• gratitude for this job you worked so hard for, 
  • happiness for your family and friends, 
  • or just understanding that the stressful situation is over and now you can appreciate you got through it.
  1. Don’t Work Through Lunch

Stop working non stop! Working more is NOT going to help you overcome burnout. You need a break. Your body and mind need rest. If you work too much all week long, then when the weekend comes, you have no energy left to live your life.

One small thing you can start doing right now is taking proper lunch breaks. Stop eating lunch at your desk, and stop talking to people on your phone when you’re eating lunch out of the office. Turn off your phone, enjoy this time, be mindful of your meal, and just relax. Work will be there waiting for you when your break is over. 

  1. Find What Gives You Positive Energy

Look for that thing in each day that makes you feel positive and happy. This is going to encourage more positive energy, which can then help to relieve some of the stress and tension you have been experiencing.

Again, this will be unique to you and your situation. It can be related to your home, your job, people in your life, achieving your goals, having accomplished something you put your mind to, being more physically healthy, losing weight, just about anything. Sky’s the limit on this one.

  1. Start Saying No

Even if you have always been the person other people can count on to help them, you don’t have to be everything to everyone. You have every right to say no to hosting a party, declining an offer to go out on your only night off this week, doing an extra project at work. 

You need to learn how to say no when you are already overwhelmed with all your own responsibilities.

Alzheimer Prevention

My heart is really in prevention. Not only dementia but all sorts of diseases (heart diseases, strokes, osteoporosis, cancer). I start with a little introduction here about prevention and I will give you more and more updates on how to lower the risks on these diseases.

Alzheimer’s disease is a progressive degenerative illness that results in the destruction of a person’s cognitive skills and abilities, including thinking, reasoning, learning and retention, communication, and sometimes even motor. While much of the research currently being done on Alzheimer’s disease is on finding a cure and treatment for the symptoms, considerable progress has also been made in Alzheimer prevention.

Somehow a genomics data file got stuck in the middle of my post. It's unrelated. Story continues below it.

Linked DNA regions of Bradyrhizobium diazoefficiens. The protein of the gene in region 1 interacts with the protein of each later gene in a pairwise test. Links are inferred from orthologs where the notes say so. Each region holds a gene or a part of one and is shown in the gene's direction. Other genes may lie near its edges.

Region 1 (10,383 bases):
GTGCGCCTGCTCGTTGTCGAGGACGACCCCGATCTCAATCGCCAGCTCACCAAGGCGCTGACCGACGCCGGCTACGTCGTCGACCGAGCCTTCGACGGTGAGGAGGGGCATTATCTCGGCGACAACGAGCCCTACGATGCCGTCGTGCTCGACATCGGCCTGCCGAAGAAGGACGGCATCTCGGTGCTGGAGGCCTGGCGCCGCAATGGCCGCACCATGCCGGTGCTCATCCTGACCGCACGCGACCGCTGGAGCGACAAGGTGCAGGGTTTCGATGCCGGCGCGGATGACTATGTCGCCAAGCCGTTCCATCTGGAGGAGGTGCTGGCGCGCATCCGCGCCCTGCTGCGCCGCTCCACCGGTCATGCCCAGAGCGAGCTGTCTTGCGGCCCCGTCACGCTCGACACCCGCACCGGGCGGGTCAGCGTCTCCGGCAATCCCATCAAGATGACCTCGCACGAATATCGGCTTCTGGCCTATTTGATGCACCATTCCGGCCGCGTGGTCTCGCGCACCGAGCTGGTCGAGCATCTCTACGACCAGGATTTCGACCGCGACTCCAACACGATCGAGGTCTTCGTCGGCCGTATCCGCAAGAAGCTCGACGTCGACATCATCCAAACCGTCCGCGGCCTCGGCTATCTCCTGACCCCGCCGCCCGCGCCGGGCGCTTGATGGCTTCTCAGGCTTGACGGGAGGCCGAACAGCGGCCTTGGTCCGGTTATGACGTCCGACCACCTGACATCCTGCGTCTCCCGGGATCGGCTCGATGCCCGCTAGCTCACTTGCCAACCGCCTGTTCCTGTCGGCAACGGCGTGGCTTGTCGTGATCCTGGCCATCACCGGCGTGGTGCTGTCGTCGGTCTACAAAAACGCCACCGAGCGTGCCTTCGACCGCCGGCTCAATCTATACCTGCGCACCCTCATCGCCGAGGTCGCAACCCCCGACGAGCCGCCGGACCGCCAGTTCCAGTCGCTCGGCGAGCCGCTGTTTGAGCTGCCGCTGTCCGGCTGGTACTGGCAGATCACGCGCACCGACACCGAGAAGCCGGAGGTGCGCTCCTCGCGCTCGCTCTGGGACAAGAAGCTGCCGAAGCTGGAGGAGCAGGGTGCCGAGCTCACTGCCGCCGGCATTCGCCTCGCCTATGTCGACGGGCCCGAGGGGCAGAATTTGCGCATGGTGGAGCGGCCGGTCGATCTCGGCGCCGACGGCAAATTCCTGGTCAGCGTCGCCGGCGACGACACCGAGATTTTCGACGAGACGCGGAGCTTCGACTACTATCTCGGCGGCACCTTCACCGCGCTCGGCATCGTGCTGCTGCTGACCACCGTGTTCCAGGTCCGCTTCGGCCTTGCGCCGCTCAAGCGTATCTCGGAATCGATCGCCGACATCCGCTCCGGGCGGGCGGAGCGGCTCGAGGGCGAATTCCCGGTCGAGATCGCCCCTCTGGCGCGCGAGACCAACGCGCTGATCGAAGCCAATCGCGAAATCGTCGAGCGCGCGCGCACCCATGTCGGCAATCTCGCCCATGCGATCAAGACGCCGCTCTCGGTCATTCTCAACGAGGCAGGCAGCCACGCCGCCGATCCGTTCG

As the president and medical director of the Alzheimer’s Prevention Foundation International in Tucson, Arizona, Dharma Singh Khalsa, M.D., is one of the physicians at the forefront of Alzheimer prevention. He contends that the current research on the disease serves only to confirm the idea that Alzheimer prevention is the only practical way of dealing with it.

“We have to realize that the era of the magic bullet – drugs for the treatment of Alzheimer’s disease – is over”.

Asserts Dr. Khalsa. According to him, there is a need to take an integrative approach as what has been done for heart disease.

“What works for the heart, works for the head”.

Dr. Khalsa’s Alzheimer prevention principle is based on the concept that while the disease progression may be slowed down with medications and drugs, to prevent the disease from developing in the first place, certain steps ought to be taken. Foremost among these steps is to recognize and reduce the factors that lead to Alzheimer’s disease.

Alzheimer’s – a Multi-factorial Disease

Many scientists agree with Dr. Khalsa that Alzheimer’s is actually a multi-factorial disease. That is, its development is dependent upon several variables, including but not exclusive to nutrition, chronic stress, and lifestyle choices. However, Dr. Khalsa believes that out of these risk factors, the most probable cause of Alzheimer’s is chronic, unrelenting stress and free radical damage and oxidative stress, all of which occur at a certain point in our lives as we age.

Studies show that there are people who appear to be able to protect themselves against memory loss even though their brains show significant damage from Alzheimer’s disease. It has been observed that these people are usually the ones who are mentally engaged or physically active. Additionally, there are also many Alzheimer’s patients who reach 80 and beyond with their memory intact, thus, suggesting that the disease is not a normal part of ageing. All these findings further suggest that those who remain mentally active in their later years have a better chance at Alzheimer prevention that those who are not.

The notion is that if people remain mentally engaged, this would result in the establishment of more synaptic connections between neurons in response to new learning. As observed in children’s brains, new synaptic connections are an integral part of learning and is a process that continues for the person’s entire biological life. Thus, as you grow older, your synaptic connection should grow denser as well.dementia prevention alzheimer